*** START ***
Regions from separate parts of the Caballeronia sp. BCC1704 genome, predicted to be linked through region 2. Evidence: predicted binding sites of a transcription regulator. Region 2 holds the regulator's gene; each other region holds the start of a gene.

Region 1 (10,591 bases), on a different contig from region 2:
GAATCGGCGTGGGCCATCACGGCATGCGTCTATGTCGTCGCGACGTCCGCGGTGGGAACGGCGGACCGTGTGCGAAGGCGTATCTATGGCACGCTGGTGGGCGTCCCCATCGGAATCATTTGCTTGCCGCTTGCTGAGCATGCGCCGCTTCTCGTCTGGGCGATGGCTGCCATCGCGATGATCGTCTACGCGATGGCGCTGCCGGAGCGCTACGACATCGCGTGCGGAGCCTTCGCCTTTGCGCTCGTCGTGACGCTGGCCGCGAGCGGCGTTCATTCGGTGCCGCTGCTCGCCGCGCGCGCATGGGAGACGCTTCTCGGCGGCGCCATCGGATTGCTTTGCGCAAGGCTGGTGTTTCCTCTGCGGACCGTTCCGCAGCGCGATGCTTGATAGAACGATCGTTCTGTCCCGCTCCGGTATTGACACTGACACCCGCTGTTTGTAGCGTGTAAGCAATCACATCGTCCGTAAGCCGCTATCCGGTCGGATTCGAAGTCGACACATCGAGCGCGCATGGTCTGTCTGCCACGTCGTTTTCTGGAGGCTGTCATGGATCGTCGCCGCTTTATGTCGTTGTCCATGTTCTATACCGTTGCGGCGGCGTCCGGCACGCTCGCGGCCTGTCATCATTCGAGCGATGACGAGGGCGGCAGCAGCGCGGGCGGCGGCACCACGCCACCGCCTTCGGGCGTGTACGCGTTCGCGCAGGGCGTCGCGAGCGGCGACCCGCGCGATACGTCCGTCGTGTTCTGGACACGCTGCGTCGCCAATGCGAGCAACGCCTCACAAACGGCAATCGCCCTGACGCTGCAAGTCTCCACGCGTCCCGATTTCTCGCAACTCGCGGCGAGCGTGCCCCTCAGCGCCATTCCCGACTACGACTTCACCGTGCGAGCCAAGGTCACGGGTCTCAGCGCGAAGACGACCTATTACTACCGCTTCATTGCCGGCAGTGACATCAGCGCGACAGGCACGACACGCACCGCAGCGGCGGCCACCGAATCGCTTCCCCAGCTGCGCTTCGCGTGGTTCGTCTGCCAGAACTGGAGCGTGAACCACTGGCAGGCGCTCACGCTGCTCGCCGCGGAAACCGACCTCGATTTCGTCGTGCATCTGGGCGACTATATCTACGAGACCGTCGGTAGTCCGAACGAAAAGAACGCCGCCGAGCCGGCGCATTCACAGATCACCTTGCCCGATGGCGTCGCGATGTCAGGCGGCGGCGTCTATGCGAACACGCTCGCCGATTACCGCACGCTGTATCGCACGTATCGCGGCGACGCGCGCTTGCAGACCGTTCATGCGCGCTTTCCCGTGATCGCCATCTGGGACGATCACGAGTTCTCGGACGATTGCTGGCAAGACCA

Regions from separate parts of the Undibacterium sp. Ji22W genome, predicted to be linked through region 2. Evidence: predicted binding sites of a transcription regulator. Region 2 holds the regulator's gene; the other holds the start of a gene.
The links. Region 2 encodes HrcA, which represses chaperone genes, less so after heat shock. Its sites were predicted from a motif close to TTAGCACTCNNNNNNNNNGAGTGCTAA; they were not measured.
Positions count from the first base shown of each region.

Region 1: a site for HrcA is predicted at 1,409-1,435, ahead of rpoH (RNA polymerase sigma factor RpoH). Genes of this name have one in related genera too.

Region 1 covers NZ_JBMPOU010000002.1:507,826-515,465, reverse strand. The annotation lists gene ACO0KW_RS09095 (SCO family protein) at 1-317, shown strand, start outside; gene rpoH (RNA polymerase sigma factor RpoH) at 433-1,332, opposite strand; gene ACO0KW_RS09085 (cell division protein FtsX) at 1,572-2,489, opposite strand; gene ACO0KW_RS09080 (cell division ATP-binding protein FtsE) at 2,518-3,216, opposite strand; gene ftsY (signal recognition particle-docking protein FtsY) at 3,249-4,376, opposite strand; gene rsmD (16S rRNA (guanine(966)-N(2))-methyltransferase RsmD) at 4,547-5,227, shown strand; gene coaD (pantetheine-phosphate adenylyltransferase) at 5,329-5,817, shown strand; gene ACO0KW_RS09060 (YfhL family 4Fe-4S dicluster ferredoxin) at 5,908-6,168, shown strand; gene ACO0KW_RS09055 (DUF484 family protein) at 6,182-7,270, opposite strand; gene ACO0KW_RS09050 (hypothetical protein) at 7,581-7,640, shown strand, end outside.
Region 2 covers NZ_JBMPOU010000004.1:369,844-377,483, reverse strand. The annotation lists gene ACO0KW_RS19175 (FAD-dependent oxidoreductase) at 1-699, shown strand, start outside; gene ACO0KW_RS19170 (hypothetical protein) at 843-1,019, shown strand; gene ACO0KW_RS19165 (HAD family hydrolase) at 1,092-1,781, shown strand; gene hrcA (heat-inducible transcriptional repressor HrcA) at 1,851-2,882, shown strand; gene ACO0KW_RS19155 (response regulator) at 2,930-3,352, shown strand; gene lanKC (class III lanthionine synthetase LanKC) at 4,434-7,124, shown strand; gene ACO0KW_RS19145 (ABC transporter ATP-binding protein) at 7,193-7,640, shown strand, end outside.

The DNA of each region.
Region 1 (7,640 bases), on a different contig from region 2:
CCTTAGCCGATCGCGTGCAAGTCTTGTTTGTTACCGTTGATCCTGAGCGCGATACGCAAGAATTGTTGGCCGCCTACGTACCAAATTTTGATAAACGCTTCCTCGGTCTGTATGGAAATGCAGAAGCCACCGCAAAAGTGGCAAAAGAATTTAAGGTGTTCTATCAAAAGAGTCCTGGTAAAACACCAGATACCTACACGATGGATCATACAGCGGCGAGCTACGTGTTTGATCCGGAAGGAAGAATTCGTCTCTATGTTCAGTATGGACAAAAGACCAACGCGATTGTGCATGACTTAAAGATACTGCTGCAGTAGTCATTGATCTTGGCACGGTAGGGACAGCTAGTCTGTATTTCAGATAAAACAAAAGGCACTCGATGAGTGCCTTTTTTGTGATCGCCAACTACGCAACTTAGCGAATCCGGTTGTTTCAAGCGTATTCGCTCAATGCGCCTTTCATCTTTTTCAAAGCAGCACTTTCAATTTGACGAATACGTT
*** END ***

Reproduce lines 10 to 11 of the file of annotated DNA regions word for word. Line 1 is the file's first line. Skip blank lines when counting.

The DNA of each region.
Region 1 (7,640 bases), on a different contig from region 2: